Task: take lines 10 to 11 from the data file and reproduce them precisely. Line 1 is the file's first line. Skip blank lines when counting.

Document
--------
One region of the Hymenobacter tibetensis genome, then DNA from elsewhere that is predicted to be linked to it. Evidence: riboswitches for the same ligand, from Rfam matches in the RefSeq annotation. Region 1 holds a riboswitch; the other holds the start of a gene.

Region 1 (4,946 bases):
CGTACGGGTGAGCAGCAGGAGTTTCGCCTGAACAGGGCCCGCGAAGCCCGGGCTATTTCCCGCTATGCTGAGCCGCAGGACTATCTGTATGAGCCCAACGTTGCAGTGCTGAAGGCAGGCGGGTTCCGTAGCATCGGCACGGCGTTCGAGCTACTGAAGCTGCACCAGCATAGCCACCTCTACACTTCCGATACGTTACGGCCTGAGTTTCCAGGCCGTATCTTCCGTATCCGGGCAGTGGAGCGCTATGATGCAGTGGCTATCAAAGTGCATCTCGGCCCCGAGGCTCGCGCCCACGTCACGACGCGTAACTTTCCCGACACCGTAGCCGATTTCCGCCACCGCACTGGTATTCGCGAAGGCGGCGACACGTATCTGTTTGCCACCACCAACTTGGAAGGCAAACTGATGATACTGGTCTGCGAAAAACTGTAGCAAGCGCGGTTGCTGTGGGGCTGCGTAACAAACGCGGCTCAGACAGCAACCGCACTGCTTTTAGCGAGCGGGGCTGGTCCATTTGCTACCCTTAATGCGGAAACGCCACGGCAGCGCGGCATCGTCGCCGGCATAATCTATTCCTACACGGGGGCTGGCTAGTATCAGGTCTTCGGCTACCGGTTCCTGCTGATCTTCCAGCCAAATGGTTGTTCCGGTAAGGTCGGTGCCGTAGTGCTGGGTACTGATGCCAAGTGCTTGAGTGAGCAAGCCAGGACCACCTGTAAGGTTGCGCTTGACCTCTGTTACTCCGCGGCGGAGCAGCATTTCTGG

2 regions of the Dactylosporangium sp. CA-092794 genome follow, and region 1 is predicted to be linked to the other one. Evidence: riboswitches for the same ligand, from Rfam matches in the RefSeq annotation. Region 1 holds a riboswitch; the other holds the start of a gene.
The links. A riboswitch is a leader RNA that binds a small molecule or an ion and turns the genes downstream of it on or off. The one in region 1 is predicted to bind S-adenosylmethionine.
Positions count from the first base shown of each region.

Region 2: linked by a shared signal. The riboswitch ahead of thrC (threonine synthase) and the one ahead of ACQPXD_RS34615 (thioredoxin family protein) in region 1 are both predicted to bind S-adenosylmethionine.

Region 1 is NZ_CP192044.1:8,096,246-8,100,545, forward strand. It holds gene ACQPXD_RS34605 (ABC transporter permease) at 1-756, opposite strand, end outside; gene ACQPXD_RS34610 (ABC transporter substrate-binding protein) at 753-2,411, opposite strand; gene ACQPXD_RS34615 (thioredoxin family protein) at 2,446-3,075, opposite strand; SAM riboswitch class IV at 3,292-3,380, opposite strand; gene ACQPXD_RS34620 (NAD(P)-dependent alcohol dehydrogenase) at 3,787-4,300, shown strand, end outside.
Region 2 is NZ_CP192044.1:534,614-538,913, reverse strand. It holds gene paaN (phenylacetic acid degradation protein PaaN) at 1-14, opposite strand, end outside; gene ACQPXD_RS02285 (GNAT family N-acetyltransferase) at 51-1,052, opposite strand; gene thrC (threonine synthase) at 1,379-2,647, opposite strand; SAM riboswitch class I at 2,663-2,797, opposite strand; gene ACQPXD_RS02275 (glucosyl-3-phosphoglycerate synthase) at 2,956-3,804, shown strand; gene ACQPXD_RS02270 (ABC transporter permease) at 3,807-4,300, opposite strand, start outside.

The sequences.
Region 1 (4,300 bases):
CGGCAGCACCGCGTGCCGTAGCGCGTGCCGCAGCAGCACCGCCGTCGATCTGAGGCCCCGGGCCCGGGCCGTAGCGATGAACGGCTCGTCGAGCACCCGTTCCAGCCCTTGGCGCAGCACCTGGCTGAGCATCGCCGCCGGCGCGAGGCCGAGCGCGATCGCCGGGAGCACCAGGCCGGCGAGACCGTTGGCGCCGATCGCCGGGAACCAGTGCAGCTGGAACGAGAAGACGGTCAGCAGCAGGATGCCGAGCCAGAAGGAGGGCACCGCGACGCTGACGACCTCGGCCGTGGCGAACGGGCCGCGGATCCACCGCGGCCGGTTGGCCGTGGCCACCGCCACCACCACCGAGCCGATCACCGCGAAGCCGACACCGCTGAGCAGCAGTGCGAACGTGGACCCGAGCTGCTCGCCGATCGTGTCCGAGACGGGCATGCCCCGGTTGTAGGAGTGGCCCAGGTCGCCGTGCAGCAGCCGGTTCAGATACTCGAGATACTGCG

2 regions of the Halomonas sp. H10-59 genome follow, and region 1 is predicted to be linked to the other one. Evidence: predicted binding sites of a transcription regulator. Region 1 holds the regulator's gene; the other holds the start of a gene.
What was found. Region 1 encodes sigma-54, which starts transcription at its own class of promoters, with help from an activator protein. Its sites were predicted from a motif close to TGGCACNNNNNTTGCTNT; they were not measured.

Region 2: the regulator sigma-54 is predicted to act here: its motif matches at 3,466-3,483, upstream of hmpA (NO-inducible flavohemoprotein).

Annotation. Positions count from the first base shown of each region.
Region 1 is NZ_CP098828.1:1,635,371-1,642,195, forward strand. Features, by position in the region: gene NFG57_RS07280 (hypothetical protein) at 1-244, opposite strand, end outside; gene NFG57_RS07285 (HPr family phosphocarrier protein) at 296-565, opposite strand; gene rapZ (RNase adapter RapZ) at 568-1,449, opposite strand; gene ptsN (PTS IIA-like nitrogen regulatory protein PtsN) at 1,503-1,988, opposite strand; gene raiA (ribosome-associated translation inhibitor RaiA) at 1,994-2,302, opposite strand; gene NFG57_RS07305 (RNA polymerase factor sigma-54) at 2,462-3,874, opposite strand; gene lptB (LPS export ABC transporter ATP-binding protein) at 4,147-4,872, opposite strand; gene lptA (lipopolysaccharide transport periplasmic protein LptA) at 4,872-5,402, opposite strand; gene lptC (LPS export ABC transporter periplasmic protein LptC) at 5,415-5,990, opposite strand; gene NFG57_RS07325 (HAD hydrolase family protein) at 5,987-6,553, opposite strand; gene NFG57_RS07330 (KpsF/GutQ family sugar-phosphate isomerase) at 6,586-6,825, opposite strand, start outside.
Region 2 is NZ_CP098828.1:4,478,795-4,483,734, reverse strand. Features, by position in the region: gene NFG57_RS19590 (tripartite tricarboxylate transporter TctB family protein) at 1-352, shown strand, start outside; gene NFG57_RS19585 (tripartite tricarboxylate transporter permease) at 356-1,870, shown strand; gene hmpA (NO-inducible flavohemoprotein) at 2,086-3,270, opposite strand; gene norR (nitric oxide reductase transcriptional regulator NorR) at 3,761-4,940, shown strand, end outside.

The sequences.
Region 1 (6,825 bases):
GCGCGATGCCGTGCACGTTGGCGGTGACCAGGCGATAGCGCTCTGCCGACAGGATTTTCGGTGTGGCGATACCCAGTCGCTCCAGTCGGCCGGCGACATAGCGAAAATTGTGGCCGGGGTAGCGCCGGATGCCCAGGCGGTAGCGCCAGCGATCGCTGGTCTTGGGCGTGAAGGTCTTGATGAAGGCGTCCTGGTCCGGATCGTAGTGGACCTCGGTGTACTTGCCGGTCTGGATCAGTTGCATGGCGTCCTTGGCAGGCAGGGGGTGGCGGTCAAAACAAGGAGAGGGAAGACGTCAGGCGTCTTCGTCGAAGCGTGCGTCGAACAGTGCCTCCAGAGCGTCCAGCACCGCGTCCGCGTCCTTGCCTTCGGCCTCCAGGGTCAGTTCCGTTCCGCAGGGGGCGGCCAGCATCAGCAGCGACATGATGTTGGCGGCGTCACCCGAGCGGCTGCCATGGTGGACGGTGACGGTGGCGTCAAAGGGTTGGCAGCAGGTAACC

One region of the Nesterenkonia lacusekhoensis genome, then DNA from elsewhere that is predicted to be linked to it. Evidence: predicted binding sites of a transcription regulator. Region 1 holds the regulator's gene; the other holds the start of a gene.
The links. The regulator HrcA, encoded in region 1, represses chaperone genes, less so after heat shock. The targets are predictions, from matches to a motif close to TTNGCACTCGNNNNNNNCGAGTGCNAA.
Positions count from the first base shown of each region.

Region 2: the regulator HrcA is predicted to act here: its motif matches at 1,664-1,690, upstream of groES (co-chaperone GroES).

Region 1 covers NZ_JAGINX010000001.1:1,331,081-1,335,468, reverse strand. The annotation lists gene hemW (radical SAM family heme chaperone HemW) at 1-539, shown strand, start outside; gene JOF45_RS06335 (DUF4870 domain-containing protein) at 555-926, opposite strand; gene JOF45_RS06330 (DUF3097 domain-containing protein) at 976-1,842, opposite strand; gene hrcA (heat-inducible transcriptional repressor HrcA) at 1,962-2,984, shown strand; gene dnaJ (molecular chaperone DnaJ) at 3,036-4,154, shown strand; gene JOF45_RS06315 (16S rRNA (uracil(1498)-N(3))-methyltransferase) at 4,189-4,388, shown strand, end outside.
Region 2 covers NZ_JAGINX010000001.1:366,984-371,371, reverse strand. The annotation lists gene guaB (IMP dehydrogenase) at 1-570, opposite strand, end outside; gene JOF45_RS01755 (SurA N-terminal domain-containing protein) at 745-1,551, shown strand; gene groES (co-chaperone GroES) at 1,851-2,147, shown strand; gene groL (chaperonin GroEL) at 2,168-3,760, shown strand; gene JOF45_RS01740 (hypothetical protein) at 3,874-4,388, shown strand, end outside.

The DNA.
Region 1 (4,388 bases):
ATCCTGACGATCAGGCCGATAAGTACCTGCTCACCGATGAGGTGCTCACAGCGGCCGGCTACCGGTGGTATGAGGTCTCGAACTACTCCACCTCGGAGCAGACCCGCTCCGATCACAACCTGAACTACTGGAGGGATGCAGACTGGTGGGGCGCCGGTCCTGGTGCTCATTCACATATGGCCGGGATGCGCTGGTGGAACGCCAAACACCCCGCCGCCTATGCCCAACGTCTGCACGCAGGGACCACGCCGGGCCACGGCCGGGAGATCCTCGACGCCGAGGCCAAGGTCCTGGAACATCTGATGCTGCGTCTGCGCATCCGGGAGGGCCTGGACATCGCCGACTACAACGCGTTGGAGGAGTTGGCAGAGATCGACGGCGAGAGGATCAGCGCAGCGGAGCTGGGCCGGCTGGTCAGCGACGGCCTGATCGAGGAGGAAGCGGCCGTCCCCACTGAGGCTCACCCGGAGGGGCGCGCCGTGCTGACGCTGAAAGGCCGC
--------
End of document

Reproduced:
The sequences.
Region 1 (4,300 bases):